Hillsborough County House Republican Jamie Grant said a central question for him is whether it should be Washington or Tallahassee that decides what’s best for Floridians’ healthcare needs, and seems to be leaning against expansion. “I tend to believe that we as a state could put into place an alternative that would be much better care at a much better rate.”
Grant’s GOP colleague Dana Young, who represents parts of Tampa in Tally, says that she has seen little in the ACA’s initial phases that would lower costs and increase quality. Nevertheless, she insists she has an open mind and will rely on a committee’s report before making what she believes will be one of the most important decisions any legislature has made in decades.
“This just doesn’t affect our children, but our grandchildren, and frankly it affects the overall economy for the state of Florida for generations,” she says.
Pasco County House Republican Mike Fasano says he strongly supports Medicaid expansion. He touts the same reason that other health care advocates do — that it will create jobs and keep people out of emergency rooms, “but the best reason is because it’s the right thing to do,” adding that “we can’t allow people in our society, in our community and our state not to have at least access to primary care.”
Representative Matt Gaetz tweeted last week that “a few days at home confirms that FL Legislators who vote to expand Medicaid are going to have real problems getting re-elected.”
An estimated 1.3 million uninsured Floridians could be expected to enroll in coverage under Medicaid expansion by 2020 if the Legislature approves the plan, which dictates that the federal government pay the full cost of Medicaid expansion for the first three years, and 90 percent of the cost after that.
The Henry J. Kaiser Family Foundation has estimated that, while this could cost Florida $5.4 billion over the next decade, the state would gain $66.1 billion in federal healthcare payments over the same time.
The Supreme Court ruled last year that, although the law was constitutional, states could choose not to expand their programs. And Governor Scott didn’t completely capitulate in agreeing to expand Medicaid. In fact, Health and Human Services Secretary Kathleen Sebelius granted Scott a waiver to move more Medicaid patients into private managed-care plans.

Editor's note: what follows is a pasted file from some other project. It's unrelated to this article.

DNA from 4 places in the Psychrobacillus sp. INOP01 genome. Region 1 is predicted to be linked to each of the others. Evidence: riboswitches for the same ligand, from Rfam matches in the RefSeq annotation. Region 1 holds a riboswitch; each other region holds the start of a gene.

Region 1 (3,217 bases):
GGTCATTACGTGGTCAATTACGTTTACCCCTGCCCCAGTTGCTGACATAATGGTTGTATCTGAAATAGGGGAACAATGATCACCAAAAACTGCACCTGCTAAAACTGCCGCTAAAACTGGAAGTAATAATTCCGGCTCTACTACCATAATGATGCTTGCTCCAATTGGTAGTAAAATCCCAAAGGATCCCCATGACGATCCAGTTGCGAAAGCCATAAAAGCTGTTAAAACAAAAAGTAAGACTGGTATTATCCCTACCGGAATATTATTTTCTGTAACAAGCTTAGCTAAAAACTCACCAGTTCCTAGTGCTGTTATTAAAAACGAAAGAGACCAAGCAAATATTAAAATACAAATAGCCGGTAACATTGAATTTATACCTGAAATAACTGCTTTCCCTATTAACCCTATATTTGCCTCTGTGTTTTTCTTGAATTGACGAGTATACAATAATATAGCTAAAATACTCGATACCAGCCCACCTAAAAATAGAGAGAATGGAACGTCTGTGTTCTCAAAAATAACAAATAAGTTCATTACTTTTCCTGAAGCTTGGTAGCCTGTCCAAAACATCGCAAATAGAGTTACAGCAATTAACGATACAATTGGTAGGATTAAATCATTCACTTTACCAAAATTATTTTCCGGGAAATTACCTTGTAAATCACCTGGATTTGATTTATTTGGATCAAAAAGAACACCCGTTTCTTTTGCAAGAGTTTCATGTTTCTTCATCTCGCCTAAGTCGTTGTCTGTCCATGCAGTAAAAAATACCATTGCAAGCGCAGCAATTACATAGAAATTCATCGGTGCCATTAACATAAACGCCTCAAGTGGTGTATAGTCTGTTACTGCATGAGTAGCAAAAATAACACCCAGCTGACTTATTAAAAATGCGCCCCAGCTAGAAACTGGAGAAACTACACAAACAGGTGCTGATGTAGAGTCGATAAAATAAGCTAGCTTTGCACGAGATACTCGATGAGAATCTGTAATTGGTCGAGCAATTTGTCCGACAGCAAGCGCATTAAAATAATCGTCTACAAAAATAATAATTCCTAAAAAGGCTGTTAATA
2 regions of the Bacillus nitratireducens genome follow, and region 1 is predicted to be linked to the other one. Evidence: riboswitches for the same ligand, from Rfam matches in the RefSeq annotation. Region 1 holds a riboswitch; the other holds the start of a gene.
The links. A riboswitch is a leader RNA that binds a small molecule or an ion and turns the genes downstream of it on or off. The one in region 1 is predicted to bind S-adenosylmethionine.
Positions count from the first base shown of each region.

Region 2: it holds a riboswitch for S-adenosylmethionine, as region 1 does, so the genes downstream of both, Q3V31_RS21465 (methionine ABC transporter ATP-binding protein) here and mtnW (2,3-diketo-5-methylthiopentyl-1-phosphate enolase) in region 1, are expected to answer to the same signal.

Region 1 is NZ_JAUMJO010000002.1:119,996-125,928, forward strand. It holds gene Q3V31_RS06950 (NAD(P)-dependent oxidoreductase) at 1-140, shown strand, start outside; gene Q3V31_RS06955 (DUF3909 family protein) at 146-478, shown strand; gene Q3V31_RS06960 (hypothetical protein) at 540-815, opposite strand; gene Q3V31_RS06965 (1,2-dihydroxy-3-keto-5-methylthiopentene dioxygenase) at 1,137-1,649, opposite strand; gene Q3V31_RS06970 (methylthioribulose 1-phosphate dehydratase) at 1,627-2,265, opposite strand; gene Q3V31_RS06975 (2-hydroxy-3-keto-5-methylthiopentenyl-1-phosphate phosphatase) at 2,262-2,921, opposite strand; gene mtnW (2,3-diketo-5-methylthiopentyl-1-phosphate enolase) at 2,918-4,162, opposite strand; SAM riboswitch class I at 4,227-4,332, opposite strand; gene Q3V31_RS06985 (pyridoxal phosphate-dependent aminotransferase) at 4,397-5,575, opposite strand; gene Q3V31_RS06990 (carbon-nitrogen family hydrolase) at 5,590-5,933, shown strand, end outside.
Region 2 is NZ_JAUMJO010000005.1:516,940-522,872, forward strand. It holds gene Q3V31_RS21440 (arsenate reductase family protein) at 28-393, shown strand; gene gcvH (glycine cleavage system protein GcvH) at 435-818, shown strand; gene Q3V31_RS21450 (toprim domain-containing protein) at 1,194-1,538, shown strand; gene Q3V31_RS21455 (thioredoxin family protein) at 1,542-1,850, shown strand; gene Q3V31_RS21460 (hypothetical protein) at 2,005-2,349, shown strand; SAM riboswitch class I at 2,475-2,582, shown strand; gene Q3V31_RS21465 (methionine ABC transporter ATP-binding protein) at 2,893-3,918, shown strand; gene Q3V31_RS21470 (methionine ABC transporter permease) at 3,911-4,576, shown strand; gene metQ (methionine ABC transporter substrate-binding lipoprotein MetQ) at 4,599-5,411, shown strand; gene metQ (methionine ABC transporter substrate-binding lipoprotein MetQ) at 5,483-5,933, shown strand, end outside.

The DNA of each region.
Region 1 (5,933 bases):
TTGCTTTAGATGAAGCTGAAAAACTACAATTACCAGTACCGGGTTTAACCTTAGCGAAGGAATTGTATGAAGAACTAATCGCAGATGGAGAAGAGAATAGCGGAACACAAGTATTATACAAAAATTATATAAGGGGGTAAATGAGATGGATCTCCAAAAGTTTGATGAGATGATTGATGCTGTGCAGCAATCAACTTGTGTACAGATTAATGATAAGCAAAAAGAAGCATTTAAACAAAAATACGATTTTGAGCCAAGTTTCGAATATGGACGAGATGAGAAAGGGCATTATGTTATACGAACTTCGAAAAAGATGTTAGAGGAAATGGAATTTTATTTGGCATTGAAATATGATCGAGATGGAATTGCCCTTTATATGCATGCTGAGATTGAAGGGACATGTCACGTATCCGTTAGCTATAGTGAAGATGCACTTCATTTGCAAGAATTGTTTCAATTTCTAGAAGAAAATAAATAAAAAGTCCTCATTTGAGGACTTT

Although advocacy groups like Florida CHAIN blasted the state’s experiment with privatizing Medicaid back in the Jeb Bush era, the group’s executive director Laurie Goodhue says the ACA includes changes that make the waiver a better situation. She refers specifically to consumer protections. “It’s actually come a long way from where we started from under the Jeb Bush plan.”
That pilot program initially began in Broward and Duval counties in 2006 and expanded into three other counties near Jacksonville the following year. Though Florida CHAIN and other groups have blasted HMOs for “delay and deny tactics,” a report issued in December of 2011 by the University of Florida highlighted improved access for consumers, higher scores in quality measures, and taxpayer savings.
But in a report issued earlier in 2011, researchers at Georgetown University declared that there was no clear evidence that the pilot programs were saving money, and if they were, it was inconclusive if those savings were generated by efficiencies or at the expense of needed care.
For all the complications of the ACA, its main premise is simple — to get more Americans without insurance on the rolls. And that’s why Medicaid in Florida will be streamlined in terms of those who are eligible. Currently Laura Goodhue says you have to be “very poor, a child, a pregnant woman, a senior, or a person with disabilities” to qualify. But in the future the eligibility requirements will be simpler. “The ACA envisions a welcome mat, not a door,” Goodhue says.
So as the Legislature convenes this week in Tallahassee, no vote looms larger than on Medicaid expansion. Over a million uninsured Floridians stand to gain access with their assent.
Meanwhile Paula Witthaus challenges state legislators who have healthcare protections to think about those who don’t. With their “Humana, their Aflac, and all of the insurance,” she says, “they have to realize that people are out here dying.”
And Governor Scott? For all the backbiting among Republicans, a private Politico poll conducted by Democratic pollster David Beattie showed last week that his approval ratings (48-47 percent) were no longer underwater. The survey was taken after his announcement about giving $2,500 bonuses to all public school teachers. And if the worst criticism he gets from his former supporters is that his new moves are all about getting re-elected, it begs the question: Who is more in line with the mainstream Florida voter — Scott and the Democrats who support his changes of heart, or Jeb Bush, Putnam, Bondi and the rest of the RPOF establishment?